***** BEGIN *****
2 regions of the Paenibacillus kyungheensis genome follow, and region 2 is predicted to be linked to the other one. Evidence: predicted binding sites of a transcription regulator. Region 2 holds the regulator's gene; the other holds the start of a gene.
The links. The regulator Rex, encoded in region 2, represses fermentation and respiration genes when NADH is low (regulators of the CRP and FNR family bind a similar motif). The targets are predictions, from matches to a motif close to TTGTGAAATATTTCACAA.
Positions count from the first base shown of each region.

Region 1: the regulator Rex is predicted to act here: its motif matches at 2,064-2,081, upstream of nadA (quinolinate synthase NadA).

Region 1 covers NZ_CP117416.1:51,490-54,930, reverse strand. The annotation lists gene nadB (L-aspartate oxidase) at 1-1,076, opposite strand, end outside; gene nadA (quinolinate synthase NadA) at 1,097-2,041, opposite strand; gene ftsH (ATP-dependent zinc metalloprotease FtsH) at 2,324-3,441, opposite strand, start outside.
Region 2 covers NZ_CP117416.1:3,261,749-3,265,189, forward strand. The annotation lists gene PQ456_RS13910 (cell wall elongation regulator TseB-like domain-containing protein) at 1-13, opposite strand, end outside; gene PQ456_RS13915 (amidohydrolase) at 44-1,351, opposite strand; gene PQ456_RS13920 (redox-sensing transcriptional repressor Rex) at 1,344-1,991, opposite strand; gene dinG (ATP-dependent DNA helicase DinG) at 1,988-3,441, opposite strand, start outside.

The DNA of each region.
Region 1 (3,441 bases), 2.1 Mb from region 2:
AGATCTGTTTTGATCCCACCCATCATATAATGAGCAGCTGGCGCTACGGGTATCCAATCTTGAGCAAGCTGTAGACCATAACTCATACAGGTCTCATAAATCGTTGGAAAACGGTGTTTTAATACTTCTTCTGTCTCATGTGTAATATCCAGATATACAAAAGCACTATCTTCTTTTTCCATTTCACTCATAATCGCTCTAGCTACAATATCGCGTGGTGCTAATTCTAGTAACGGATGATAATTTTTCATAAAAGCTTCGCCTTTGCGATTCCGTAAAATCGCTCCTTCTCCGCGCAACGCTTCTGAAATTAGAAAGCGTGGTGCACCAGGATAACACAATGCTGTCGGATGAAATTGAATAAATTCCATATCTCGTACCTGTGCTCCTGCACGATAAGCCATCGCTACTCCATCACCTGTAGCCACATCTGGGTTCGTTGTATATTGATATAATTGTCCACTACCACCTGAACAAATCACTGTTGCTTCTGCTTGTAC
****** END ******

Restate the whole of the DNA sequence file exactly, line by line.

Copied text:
2 regions of the Paenibacillus kyungheensis genome follow, and region 2 is predicted to be linked to the other one. Evidence: predicted binding sites of a transcription regulator. Region 2 holds the regulator's gene; the other holds the start of a gene.
The links. The regulator Rex, encoded in region 2, represses fermentation and respiration genes when NADH is low (regulators of the CRP and FNR family bind a similar motif). The targets are predictions, from matches to a motif close to TTGTGAAATATTTCACAA.
Positions count from the first base shown of each region.

Region 1: the regulator Rex is predicted to act here: its motif matches at 2,064-2,081, upstream of nadA (quinolinate synthase NadA).

Region 1 covers NZ_CP117416.1:51,490-54,930, reverse strand. The annotation lists gene nadB (L-aspartate oxidase) at 1-1,076, opposite strand, end outside; gene nadA (quinolinate synthase NadA) at 1,097-2,041, opposite strand; gene ftsH (ATP-dependent zinc metalloprotease FtsH) at 2,324-3,441, opposite strand, start outside.
Region 2 covers NZ_CP117416.1:3,261,749-3,265,189, forward strand. The annotation lists gene PQ456_RS13910 (cell wall elongation regulator TseB-like domain-containing protein) at 1-13, opposite strand, end outside; gene PQ456_RS13915 (amidohydrolase) at 44-1,351, opposite strand; gene PQ456_RS13920 (redox-sensing transcriptional repressor Rex) at 1,344-1,991, opposite strand; gene dinG (ATP-dependent DNA helicase DinG) at 1,988-3,441, opposite strand, start outside.

The DNA of each region.
Region 1 (3,441 bases), 2.1 Mb from region 2:
AGATCTGTTTTGATCCCACCCATCATATAATGAGCAGCTGGCGCTACGGGTATCCAATCTTGAGCAAGCTGTAGACCATAACTCATACAGGTCTCATAAATCGTTGGAAAACGGTGTTTTAATACTTCTTCTGTCTCATGTGTAATATCCAGATATACAAAAGCACTATCTTCTTTTTCCATTTCACTCATAATCGCTCTAGCTACAATATCGCGTGGTGCTAATTCTAGTAACGGATGATAATTTTTCATAAAAGCTTCGCCTTTGCGATTCCGTAAAATCGCTCCTTCTCCGCGCAACGCTTCTGAAATTAGAAAGCGTGGTGCACCAGGATAACACAATGCTGTCGGATGAAATTGAATAAATTCCATATCTCGTACCTGTGCTCCTGCACGATAAGCCATCGCTACTCCATCACCTGTAGCCACATCTGGGTTCGTTGTATATTGATATAATTGTCCACTACCACCTGAACAAATCACTGTTGCTTCTGCTTGTAC